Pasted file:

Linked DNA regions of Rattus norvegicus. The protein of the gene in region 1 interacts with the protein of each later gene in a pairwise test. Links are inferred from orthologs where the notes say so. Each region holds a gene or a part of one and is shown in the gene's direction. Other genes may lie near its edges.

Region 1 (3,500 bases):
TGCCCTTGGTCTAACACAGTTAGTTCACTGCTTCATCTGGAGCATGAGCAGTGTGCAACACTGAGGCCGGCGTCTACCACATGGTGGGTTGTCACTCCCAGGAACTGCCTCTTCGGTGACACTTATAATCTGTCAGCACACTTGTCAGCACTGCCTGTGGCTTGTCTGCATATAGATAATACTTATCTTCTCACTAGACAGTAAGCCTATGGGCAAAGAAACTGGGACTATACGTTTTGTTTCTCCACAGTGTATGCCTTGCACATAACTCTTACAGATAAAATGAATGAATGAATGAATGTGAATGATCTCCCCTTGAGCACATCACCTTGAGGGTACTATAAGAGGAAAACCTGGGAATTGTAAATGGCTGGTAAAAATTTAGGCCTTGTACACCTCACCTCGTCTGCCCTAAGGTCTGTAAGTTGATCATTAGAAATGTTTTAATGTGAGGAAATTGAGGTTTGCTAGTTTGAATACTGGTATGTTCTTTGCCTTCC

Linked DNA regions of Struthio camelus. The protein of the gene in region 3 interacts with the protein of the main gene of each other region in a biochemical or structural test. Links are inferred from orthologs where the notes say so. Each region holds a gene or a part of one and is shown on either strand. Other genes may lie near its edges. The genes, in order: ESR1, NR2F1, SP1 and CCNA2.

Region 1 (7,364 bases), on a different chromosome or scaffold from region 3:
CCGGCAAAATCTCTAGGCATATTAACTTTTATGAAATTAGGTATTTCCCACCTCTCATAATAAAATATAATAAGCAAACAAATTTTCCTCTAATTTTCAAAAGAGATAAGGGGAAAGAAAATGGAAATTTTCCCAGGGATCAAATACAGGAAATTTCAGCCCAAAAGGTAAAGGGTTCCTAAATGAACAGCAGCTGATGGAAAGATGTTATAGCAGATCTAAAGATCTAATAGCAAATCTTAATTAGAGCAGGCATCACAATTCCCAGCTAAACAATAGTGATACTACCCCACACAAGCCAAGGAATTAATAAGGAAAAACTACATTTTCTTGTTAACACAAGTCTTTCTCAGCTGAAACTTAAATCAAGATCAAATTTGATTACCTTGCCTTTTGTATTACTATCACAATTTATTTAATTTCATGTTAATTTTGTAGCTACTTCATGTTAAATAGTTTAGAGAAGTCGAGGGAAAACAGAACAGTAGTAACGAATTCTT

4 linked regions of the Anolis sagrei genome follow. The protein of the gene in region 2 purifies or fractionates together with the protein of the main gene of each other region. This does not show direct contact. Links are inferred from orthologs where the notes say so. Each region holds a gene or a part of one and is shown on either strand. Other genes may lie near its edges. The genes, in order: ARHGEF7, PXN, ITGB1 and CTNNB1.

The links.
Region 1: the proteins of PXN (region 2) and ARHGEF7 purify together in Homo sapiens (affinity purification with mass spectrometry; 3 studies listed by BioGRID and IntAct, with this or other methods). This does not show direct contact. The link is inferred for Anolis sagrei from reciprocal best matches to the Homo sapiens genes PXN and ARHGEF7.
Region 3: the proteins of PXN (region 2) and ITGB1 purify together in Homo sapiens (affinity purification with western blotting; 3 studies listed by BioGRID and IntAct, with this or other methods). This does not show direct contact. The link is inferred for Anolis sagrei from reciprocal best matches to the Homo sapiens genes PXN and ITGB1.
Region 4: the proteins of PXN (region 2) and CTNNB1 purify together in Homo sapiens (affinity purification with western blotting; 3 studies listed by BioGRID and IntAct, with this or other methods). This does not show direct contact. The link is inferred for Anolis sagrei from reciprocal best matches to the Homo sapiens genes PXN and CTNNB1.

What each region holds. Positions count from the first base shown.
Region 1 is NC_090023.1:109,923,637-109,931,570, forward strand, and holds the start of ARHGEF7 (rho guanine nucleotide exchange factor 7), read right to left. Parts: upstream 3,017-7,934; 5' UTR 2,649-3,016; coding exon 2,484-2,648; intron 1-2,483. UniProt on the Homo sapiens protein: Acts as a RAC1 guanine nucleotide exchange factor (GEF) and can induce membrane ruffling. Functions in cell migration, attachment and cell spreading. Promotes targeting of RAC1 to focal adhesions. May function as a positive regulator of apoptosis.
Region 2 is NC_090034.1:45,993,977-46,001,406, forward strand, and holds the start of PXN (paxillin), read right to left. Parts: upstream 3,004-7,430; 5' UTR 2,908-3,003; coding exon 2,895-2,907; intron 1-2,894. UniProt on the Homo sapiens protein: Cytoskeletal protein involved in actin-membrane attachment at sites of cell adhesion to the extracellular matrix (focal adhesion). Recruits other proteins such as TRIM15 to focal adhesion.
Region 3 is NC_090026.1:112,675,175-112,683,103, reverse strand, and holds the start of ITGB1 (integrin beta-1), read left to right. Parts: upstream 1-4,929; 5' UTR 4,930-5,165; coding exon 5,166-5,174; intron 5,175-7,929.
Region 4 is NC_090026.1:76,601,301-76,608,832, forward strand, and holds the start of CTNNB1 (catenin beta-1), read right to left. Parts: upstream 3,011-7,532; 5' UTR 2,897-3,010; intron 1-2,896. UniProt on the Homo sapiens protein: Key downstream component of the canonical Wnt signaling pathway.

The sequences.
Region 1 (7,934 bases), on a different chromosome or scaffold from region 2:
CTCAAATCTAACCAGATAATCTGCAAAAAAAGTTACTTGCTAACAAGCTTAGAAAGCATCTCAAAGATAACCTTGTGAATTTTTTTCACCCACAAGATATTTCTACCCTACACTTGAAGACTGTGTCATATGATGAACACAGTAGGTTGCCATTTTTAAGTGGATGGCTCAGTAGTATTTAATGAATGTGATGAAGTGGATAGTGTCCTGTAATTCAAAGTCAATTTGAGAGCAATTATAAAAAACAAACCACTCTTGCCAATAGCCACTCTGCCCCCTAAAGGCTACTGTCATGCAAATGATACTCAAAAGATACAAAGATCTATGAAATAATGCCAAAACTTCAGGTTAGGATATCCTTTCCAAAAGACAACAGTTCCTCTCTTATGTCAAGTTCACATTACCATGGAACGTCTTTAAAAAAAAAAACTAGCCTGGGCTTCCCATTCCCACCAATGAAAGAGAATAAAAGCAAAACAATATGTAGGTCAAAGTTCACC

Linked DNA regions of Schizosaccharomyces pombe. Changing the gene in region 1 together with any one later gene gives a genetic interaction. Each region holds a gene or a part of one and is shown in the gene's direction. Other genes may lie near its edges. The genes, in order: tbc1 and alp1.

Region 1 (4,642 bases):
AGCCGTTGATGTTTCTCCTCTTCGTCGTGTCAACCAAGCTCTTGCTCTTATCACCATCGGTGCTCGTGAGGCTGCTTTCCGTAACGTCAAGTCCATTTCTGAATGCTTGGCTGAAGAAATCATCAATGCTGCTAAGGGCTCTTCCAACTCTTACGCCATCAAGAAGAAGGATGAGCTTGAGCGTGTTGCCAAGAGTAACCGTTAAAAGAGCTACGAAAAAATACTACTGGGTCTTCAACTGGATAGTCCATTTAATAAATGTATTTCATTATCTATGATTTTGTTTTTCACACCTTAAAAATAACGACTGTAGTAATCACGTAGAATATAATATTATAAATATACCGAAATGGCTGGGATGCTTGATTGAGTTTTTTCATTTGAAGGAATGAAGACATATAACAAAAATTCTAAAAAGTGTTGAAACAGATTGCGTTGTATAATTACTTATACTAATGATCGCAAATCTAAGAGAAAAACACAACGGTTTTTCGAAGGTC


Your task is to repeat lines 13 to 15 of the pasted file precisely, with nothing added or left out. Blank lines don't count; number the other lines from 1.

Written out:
Region 1 is NC_090023.1:109,923,637-109,931,570, forward strand, and holds the start of ARHGEF7 (rho guanine nucleotide exchange factor 7), read right to left. Parts: upstream 3,017-7,934; 5' UTR 2,649-3,016; coding exon 2,484-2,648; intron 1-2,483. UniProt on the Homo sapiens protein: Acts as a RAC1 guanine nucleotide exchange factor (GEF) and can induce membrane ruffling. Functions in cell migration, attachment and cell spreading. Promotes targeting of RAC1 to focal adhesions. May function as a positive regulator of apoptosis.
Region 2 is NC_090034.1:45,993,977-46,001,406, forward strand, and holds the start of PXN (paxillin), read right to left. Parts: upstream 3,004-7,430; 5' UTR 2,908-3,003; coding exon 2,895-2,907; intron 1-2,894. UniProt on the Homo sapiens protein: Cytoskeletal protein involved in actin-membrane attachment at sites of cell adhesion to the extracellular matrix (focal adhesion). Recruits other proteins such as TRIM15 to focal adhesion.
Region 3 is NC_090026.1:112,675,175-112,683,103, reverse strand, and holds the start of ITGB1 (integrin beta-1), read left to right. Parts: upstream 1-4,929; 5' UTR 4,930-5,165; coding exon 5,166-5,174; intron 5,175-7,929.